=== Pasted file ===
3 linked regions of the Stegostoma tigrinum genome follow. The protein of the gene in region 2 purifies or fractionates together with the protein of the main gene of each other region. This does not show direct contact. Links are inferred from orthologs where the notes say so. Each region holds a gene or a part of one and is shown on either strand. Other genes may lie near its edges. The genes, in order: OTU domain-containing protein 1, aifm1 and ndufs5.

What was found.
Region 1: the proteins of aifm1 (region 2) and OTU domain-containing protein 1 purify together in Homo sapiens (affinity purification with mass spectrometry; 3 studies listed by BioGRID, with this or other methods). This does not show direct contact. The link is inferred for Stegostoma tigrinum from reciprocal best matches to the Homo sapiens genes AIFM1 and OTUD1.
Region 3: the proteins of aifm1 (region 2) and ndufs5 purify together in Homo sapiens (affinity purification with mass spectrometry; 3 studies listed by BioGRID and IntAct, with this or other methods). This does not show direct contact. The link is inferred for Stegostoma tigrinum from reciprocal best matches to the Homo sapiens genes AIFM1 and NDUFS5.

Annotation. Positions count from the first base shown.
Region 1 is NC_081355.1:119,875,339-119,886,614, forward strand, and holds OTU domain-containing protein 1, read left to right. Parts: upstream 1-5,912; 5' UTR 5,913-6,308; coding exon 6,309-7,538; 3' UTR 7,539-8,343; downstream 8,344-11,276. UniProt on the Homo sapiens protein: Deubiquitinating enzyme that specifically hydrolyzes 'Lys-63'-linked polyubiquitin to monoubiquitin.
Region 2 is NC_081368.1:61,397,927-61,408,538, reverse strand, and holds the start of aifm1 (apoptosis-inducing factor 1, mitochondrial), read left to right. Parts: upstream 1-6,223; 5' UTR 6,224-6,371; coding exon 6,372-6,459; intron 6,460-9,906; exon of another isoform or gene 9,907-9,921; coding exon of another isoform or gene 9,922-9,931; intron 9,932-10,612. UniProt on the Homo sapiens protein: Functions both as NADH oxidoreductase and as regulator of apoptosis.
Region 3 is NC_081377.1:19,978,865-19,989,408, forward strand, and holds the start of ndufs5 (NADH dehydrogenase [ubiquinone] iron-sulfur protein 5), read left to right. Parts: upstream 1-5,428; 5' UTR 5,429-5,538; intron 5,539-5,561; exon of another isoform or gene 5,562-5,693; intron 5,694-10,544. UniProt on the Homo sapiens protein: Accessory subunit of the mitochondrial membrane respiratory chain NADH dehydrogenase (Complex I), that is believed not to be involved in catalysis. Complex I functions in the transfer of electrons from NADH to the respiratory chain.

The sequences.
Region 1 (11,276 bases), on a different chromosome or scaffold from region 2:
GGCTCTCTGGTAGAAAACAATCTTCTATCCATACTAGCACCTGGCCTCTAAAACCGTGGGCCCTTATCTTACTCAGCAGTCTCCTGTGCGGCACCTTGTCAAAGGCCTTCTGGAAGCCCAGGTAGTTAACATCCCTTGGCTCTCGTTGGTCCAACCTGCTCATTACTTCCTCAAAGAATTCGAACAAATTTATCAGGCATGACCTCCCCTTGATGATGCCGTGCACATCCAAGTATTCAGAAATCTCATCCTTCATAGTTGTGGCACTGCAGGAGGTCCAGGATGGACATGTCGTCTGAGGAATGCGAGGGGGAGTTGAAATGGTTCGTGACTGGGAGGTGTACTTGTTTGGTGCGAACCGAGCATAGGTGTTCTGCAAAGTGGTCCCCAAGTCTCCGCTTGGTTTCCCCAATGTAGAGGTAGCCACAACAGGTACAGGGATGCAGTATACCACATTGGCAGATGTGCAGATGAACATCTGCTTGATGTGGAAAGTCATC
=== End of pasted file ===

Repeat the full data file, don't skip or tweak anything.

3 linked regions of the Stegostoma tigrinum genome follow. The protein of the gene in region 2 purifies or fractionates together with the protein of the main gene of each other region. This does not show direct contact. Links are inferred from orthologs where the notes say so. Each region holds a gene or a part of one and is shown on either strand. Other genes may lie near its edges. The genes, in order: OTU domain-containing protein 1, aifm1 and ndufs5.

What was found.
Region 1: the proteins of aifm1 (region 2) and OTU domain-containing protein 1 purify together in Homo sapiens (affinity purification with mass spectrometry; 3 studies listed by BioGRID, with this or other methods). This does not show direct contact. The link is inferred for Stegostoma tigrinum from reciprocal best matches to the Homo sapiens genes AIFM1 and OTUD1.
Region 3: the proteins of aifm1 (region 2) and ndufs5 purify together in Homo sapiens (affinity purification with mass spectrometry; 3 studies listed by BioGRID and IntAct, with this or other methods). This does not show direct contact. The link is inferred for Stegostoma tigrinum from reciprocal best matches to the Homo sapiens genes AIFM1 and NDUFS5.

Annotation. Positions count from the first base shown.
Region 1 is NC_081355.1:119,875,339-119,886,614, forward strand, and holds OTU domain-containing protein 1, read left to right. Parts: upstream 1-5,912; 5' UTR 5,913-6,308; coding exon 6,309-7,538; 3' UTR 7,539-8,343; downstream 8,344-11,276. UniProt on the Homo sapiens protein: Deubiquitinating enzyme that specifically hydrolyzes 'Lys-63'-linked polyubiquitin to monoubiquitin.
Region 2 is NC_081368.1:61,397,927-61,408,538, reverse strand, and holds the start of aifm1 (apoptosis-inducing factor 1, mitochondrial), read left to right. Parts: upstream 1-6,223; 5' UTR 6,224-6,371; coding exon 6,372-6,459; intron 6,460-9,906; exon of another isoform or gene 9,907-9,921; coding exon of another isoform or gene 9,922-9,931; intron 9,932-10,612. UniProt on the Homo sapiens protein: Functions both as NADH oxidoreductase and as regulator of apoptosis.
Region 3 is NC_081377.1:19,978,865-19,989,408, forward strand, and holds the start of ndufs5 (NADH dehydrogenase [ubiquinone] iron-sulfur protein 5), read left to right. Parts: upstream 1-5,428; 5' UTR 5,429-5,538; intron 5,539-5,561; exon of another isoform or gene 5,562-5,693; intron 5,694-10,544. UniProt on the Homo sapiens protein: Accessory subunit of the mitochondrial membrane respiratory chain NADH dehydrogenase (Complex I), that is believed not to be involved in catalysis. Complex I functions in the transfer of electrons from NADH to the respiratory chain.

The sequences.
Region 1 (11,276 bases), on a different chromosome or scaffold from region 2:
GGCTCTCTGGTAGAAAACAATCTTCTATCCATACTAGCACCTGGCCTCTAAAACCGTGGGCCCTTATCTTACTCAGCAGTCTCCTGTGCGGCACCTTGTCAAAGGCCTTCTGGAAGCCCAGGTAGTTAACATCCCTTGGCTCTCGTTGGTCCAACCTGCTCATTACTTCCTCAAAGAATTCGAACAAATTTATCAGGCATGACCTCCCCTTGATGATGCCGTGCACATCCAAGTATTCAGAAATCTCATCCTTCATAGTTGTGGCACTGCAGGAGGTCCAGGATGGACATGTCGTCTGAGGAATGCGAGGGGGAGTTGAAATGGTTCGTGACTGGGAGGTGTACTTGTTTGGTGCGAACCGAGCATAGGTGTTCTGCAAAGTGGTCCCCAAGTCTCCGCTTGGTTTCCCCAATGTAGAGGTAGCCACAACAGGTACAGGGATGCAGTATACCACATTGGCAGATGTGCAGATGAACATCTGCTTGATGTGGAAAGTCATC